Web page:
SOFIA, Nov 30 (Reuters) - Bulgarian Prime Minister Boiko Borisov said on Monday his government supported Russia’s plans to extend its gas link to Germany.
A copy of a letter seen by Reuters last week named Bulgaria as one of 10 countries that raised concerns the Nord Stream II project could run counter to European Union interests and risk further destabilising Ukraine.
Borisov, however, said Bulgaria would not sign the letter, which said the project should come under close regulatory scrutiny and called for a debate at next month’s EU summit.
“I will defend the position for the construction of Nord Stream II and (a) gas hub in Bulgaria - it is advantageous for the country and nobody can reproach me for that,” Borisov told reporters.
In September, a group of European companies signed an agreement with Russia’s Gazprom to expand its Nord Stream pipeline to Germany, bypassing Ukraine.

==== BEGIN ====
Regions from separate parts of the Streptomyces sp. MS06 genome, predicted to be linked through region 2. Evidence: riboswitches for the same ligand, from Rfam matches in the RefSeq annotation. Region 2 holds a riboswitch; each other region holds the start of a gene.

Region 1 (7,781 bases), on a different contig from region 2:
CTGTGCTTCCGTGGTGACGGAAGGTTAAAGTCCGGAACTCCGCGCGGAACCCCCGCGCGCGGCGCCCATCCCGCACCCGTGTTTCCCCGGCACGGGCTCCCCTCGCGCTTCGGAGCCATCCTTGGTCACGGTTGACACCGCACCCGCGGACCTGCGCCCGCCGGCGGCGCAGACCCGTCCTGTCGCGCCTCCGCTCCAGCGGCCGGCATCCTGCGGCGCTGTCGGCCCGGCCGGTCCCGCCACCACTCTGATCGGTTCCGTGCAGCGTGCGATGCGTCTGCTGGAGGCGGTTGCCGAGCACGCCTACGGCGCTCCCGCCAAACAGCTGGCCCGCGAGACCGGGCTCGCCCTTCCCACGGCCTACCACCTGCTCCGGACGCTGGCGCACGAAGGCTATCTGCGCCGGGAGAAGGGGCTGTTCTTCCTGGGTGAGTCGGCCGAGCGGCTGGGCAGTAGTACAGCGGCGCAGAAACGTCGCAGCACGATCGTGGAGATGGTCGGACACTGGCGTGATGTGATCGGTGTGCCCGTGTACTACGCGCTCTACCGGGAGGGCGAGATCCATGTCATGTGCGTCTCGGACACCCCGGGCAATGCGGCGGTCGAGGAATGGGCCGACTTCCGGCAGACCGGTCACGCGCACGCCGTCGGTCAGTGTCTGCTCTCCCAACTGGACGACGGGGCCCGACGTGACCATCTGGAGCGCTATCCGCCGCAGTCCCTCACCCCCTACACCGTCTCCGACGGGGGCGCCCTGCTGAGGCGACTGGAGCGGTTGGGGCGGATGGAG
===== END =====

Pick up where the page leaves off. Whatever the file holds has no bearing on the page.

“Bulgaria will not sign a letter against Nord Stream II,” Borisov said.
“I continue to believe that a distribution centre, hub or whatever you call it, in Bulgaria, to collect liquefied gas, including Russian gas, is a reality. It was set in the decisions of the EC (European Commission).”
Bulgaria wants to build a gas storage and distribution facility which could help the Black Sea state diversify supplies and become a regional hub following the suspension of the South Stream pipeline project.
Bulgaria has proposed the facility be built near the city of Varna - where the South Stream pipes were supposed to come out of the Black Sea - and has said it would cooperate with Russia to build a pipe to the Bulgarian coast.
The South Stream project was meant to supply 67 billion cubic metres of gas a year to Europe.
On Sunday, Energy Minister Temenuzhka Petkova said Bulgaria had not signed the letter that raised concerns over the Nord Stream gas extension, adding the issue must be first discussed in the Council of Europe and the Bulgarian government. (Reporting by Angel Krasimirov; Editing by Mark Potter)